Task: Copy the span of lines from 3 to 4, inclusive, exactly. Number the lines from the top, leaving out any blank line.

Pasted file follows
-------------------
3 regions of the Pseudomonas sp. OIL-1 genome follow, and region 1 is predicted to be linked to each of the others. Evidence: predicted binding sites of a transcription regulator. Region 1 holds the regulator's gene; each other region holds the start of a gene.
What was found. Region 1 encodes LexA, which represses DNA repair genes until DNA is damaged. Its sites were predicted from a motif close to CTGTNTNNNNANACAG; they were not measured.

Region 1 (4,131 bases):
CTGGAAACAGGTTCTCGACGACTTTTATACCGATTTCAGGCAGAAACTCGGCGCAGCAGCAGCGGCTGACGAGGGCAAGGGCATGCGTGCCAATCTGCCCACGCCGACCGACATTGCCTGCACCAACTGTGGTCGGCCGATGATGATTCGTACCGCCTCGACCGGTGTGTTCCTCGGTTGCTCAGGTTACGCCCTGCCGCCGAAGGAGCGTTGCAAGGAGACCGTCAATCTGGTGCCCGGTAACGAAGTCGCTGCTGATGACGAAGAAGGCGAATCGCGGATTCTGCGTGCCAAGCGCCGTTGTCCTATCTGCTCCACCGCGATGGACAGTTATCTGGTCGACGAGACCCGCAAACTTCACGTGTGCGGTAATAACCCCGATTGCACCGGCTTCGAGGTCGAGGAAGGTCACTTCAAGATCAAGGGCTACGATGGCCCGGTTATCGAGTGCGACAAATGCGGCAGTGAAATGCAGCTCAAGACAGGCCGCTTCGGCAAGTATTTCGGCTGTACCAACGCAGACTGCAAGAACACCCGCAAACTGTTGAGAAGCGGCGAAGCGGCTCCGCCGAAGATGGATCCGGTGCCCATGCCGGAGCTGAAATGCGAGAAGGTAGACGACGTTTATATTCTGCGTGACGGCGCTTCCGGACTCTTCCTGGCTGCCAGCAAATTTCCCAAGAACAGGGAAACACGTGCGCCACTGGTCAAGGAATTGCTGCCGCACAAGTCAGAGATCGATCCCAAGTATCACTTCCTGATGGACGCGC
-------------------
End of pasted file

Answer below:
Region 1 (4,131 bases):
CTGGAAACAGGTTCTCGACGACTTTTATACCGATTTCAGGCAGAAACTCGGCGCAGCAGCAGCGGCTGACGAGGGCAAGGGCATGCGTGCCAATCTGCCCACGCCGACCGACATTGCCTGCACCAACTGTGGTCGGCCGATGATGATTCGTACCGCCTCGACCGGTGTGTTCCTCGGTTGCTCAGGTTACGCCCTGCCGCCGAAGGAGCGTTGCAAGGAGACCGTCAATCTGGTGCCCGGTAACGAAGTCGCTGCTGATGACGAAGAAGGCGAATCGCGGATTCTGCGTGCCAAGCGCCGTTGTCCTATCTGCTCCACCGCGATGGACAGTTATCTGGTCGACGAGACCCGCAAACTTCACGTGTGCGGTAATAACCCCGATTGCACCGGCTTCGAGGTCGAGGAAGGTCACTTCAAGATCAAGGGCTACGATGGCCCGGTTATCGAGTGCGACAAATGCGGCAGTGAAATGCAGCTCAAGACAGGCCGCTTCGGCAAGTATTTCGGCTGTACCAACGCAGACTGCAAGAACACCCGCAAACTGTTGAGAAGCGGCGAAGCGGCTCCGCCGAAGATGGATCCGGTGCCCATGCCGGAGCTGAAATGCGAGAAGGTAGACGACGTTTATATTCTGCGTGACGGCGCTTCCGGACTCTTCCTGGCTGCCAGCAAATTTCCCAAGAACAGGGAAACACGTGCGCCACTGGTCAAGGAATTGCTGCCGCACAAGTCAGAGATCGATCCCAAGTATCACTTCCTGATGGACGCGC